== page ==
Strawberry Cottage Wood - This ancient upland oak wood and SSSI boasts two mature specimens of one of the UK’s rarest native trees, the wild service tree. This tree has maple-like leaves which turn red in the autumn, and white flowers which turn into brown leathery fruits. Other woodland plants include St John’swort, violets, yellow archangel, meadowsweet and wood melick.
Montgomeryshire Wildlife Trust
Coed Pendugwm - Majestic sessile oaks have nurtured this quiet corner of Wales for over 400 years providing leafy cover for plants and animals and creating a ‘wild wood’ – the likes of which once covered large areas of the country. This SSSI supports dormice, pied flycatcher and dipper and gives a good display of woodland flowers in spring.
North Wales Wildlife Trust
Coed Crafnant - This reserve is important for its variety of primitive plants such as mosses, ferns and liverworts; these rely on a warm, moist atmosphere to survive. The native oak tree canopy has provided this environment for some 6,000 years. The woods are also home to many different insects, birds and mammals.
The Wildlife Trust of South and West Wales
Pwll-y-Wrach - A wonderful ancient woodland running along both sides of a steep-sided river valley with cascades of waterfalls. Features some fine examples of mature hollow oak trees over 150 years old, along with elm, wild service, ash, alder and spindle. Uncommon ground flora includes bird nest and early purple orchids, toothwort and meadow saxifrage.
Coed Penglanowen - Typical of woods associated with large houses in west Wales, this reserve is full of large, mature trees including ash, beech, sessile oak, wych elm and grand fir. The most striking specimen is the county’s tallest tree - a giant redwood (Sequoiadendron giganteum).
Scottish Wildlife Trust
Woodhall Dean - Steep slopes down to the burns that run through the reserve have protected these remnants of ancient woodland. A stand of ancient multi-stemmed oaks, last coppiced in the 1880s, remain as evidence of the traditional woodland management techniques practiced here in the past, and many veteran oaks thought to be more than 300 years old can be seen growing low in the glens.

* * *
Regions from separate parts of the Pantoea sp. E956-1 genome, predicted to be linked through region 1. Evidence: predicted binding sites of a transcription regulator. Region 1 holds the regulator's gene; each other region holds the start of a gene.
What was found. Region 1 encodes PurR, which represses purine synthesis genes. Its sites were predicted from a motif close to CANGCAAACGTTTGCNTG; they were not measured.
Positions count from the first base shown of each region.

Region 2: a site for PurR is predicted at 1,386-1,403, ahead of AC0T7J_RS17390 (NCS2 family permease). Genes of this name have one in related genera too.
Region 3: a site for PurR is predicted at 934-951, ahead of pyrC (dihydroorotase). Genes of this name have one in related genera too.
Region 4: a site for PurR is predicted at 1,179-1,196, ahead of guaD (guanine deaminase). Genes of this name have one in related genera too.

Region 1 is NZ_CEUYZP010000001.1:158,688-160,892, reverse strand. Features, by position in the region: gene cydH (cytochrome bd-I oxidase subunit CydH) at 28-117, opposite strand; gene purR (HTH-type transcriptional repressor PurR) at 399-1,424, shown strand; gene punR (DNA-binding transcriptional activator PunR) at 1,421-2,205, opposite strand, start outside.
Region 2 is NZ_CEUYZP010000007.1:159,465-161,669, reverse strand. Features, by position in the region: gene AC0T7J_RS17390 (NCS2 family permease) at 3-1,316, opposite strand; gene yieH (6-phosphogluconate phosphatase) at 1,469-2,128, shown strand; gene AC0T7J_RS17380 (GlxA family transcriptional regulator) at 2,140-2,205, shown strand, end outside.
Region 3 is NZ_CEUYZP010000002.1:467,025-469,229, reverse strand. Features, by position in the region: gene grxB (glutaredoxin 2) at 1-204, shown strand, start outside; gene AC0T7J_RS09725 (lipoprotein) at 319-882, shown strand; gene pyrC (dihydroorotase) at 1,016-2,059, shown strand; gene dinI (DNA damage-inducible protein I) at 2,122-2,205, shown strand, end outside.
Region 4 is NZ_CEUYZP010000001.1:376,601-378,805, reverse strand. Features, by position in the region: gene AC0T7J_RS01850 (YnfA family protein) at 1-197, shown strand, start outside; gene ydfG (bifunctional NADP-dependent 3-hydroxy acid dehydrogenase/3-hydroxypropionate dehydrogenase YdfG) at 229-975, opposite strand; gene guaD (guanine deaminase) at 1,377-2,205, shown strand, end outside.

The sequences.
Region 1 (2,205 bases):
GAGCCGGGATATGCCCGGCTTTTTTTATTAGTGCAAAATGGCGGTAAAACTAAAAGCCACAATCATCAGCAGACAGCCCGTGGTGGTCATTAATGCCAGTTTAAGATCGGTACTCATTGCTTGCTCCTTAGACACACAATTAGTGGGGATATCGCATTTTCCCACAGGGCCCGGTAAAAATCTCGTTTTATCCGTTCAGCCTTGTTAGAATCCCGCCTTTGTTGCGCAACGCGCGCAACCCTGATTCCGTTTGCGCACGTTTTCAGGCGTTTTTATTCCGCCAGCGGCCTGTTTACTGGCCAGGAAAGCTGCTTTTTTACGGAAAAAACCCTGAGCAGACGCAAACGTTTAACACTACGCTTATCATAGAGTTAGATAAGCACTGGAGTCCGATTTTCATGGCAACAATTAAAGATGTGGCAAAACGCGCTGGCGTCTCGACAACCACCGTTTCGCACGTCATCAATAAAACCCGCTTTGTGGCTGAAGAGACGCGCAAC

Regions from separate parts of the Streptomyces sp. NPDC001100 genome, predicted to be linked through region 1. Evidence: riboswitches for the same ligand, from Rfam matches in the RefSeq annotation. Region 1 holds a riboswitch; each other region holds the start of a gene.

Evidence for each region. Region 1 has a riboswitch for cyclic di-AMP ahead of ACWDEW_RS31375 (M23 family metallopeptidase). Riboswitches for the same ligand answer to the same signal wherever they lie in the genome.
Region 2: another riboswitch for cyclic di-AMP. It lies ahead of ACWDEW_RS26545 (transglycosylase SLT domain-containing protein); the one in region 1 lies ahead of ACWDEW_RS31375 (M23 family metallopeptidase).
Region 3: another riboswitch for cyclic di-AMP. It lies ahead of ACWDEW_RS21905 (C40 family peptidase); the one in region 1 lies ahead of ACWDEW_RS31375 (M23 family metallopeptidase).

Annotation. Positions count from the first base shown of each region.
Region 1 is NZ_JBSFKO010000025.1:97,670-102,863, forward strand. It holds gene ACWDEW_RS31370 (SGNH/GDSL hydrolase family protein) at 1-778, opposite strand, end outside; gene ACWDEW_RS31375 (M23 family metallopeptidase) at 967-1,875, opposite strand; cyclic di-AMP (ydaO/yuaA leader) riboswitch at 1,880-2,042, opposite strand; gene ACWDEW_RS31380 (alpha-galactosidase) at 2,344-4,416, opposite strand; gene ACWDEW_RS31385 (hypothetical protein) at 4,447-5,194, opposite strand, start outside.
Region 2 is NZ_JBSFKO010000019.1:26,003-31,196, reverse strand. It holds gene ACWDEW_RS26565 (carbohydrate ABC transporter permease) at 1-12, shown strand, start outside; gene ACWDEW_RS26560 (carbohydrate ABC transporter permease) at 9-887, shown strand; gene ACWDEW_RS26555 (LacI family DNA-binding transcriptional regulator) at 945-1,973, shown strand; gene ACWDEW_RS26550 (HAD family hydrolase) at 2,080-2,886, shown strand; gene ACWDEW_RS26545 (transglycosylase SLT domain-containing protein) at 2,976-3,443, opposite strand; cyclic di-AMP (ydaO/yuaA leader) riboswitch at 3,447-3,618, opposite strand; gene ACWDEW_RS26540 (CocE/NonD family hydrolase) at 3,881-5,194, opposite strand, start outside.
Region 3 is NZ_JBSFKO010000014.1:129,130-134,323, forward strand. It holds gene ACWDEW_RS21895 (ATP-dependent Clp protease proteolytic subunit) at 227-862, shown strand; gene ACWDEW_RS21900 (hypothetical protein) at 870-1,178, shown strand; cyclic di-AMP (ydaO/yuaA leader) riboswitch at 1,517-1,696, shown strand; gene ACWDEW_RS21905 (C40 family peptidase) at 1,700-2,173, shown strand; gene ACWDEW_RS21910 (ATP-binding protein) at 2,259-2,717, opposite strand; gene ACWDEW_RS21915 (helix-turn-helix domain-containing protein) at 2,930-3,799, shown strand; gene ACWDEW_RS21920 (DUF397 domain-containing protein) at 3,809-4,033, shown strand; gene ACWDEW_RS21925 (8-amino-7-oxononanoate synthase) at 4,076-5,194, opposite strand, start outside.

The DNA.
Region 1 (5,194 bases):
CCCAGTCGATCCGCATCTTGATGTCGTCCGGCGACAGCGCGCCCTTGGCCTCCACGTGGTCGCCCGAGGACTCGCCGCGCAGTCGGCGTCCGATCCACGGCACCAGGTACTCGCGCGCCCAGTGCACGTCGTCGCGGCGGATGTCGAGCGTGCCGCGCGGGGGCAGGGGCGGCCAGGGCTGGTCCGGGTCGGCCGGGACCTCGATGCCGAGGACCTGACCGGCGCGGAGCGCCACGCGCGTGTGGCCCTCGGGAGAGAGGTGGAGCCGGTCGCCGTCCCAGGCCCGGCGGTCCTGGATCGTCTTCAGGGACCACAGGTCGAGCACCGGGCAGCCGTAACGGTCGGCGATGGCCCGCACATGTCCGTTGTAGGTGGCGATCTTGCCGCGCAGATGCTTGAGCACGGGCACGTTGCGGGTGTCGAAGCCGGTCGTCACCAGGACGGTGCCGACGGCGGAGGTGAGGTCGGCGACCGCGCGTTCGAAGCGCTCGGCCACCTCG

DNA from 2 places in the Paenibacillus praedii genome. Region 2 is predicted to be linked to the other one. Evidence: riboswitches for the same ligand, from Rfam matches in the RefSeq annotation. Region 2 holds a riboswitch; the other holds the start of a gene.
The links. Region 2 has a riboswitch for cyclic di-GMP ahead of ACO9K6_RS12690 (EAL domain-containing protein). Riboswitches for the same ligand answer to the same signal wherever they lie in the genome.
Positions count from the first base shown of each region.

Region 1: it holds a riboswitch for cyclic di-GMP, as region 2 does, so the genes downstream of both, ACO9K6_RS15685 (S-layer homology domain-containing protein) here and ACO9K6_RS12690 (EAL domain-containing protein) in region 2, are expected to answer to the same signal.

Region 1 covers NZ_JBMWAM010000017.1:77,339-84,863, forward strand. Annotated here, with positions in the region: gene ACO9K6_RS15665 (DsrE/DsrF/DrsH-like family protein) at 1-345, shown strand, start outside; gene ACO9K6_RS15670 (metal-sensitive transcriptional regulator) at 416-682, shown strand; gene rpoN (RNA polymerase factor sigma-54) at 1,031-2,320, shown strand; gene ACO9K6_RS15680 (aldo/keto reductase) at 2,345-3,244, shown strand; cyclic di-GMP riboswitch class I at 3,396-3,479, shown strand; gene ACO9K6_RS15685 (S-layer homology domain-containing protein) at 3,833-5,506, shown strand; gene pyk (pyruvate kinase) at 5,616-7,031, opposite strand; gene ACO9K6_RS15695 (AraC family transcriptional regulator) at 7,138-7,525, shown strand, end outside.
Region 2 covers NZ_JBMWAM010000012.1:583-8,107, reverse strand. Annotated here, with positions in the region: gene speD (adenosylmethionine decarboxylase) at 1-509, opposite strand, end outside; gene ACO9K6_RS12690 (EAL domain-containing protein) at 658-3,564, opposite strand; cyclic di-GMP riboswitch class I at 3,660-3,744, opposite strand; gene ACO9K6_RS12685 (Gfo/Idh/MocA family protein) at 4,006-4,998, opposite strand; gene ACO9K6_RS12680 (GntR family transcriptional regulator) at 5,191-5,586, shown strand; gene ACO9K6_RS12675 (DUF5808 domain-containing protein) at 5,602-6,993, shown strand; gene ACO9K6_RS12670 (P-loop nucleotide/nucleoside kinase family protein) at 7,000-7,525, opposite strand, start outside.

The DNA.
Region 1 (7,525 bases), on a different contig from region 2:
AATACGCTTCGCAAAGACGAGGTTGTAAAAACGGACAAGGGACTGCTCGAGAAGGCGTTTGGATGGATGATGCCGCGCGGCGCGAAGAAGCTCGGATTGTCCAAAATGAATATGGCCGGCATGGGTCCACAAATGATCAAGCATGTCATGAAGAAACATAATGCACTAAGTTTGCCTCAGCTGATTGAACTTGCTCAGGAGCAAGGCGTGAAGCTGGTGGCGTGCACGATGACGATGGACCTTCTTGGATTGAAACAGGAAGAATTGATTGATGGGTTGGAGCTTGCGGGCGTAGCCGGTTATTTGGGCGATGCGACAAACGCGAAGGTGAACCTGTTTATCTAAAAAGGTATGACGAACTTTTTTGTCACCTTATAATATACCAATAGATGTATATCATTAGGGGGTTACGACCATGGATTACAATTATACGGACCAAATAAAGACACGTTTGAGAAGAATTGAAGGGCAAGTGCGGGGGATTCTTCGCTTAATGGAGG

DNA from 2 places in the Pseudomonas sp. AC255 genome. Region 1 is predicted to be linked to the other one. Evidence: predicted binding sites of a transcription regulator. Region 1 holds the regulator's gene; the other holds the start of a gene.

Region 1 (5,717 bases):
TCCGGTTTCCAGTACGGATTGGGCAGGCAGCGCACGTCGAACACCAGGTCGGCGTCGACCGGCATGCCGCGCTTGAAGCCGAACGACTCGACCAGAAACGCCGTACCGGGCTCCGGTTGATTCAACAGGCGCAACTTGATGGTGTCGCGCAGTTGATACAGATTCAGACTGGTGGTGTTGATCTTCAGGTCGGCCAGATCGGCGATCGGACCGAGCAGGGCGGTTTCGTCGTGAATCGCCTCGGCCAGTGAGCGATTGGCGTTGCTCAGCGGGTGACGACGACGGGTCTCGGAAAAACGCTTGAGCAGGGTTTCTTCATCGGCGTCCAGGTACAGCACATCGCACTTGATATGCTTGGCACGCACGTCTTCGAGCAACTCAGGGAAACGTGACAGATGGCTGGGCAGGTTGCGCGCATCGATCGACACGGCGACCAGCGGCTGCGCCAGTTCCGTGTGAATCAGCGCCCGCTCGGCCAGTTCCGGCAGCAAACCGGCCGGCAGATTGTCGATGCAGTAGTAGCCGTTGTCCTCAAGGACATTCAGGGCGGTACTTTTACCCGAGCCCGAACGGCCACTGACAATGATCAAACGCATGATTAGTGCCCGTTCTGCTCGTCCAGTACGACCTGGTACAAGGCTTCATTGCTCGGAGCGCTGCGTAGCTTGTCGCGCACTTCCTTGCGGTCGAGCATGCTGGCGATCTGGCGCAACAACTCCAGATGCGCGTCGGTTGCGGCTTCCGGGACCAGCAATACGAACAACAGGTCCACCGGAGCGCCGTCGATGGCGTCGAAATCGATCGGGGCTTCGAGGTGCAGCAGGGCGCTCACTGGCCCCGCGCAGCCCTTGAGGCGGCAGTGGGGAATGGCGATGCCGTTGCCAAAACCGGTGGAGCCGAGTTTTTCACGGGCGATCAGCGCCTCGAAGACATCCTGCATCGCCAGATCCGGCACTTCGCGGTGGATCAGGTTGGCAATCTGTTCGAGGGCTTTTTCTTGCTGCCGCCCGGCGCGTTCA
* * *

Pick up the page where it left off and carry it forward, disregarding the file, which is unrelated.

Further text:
Carstramon Wood - One of the largest semi-natural broadleaved woodlands in the area, comprising a mix of ancient coppiced woodland around the Doon of Castramont and long-established woodland in the northern half, planted over 200 years ago. Ancient beech pollards are found throughout the wood, inhabited by a number of rare insects.
Ulster Wildlife Trust
Glenarm Nature Reserve - One of the best wood pasture/parklands in the British Isles, with old sweet chestnut and lime trees, as well as veteran and phoenix oaks. Other species include red squirrel, silver-washed fritillary, Real’s wood white, intermediate wintergreen and toothwort.
What to look for
While walking under the boughs of a gnarled oak is impressive enough, but make sure you see the wood for the trees. Whether it's a treecreeper heading up a trunk, fungi, or nuts gnawed by squirrels and dormice, there is always plenty to see and hear in the woods. After all, to walk amongst trees is to be immersed in the landscape, where even within quite small pockets of woodland, the clamour of urban neighbourhoods or the creep of intensive farming vanish. In woodlands we can slow down and let the rich sights, sounds, smells and feel of trees and the wildlife they contain wash over us, reconnecting us with nature.
If you can't get there
Trees have deep roots in many communities and even if you can’t get to one of the special sites listed above, the chances are that there is a special tree close to you. Search parks, roadsides, village greens and local woodlands to find a tree whose boughs span the ages of mankind.
More wildlife experiences
From seeing colourful wildflowers to spotting magnificent birds of prey, we can help you get closer to wildlife across the UK.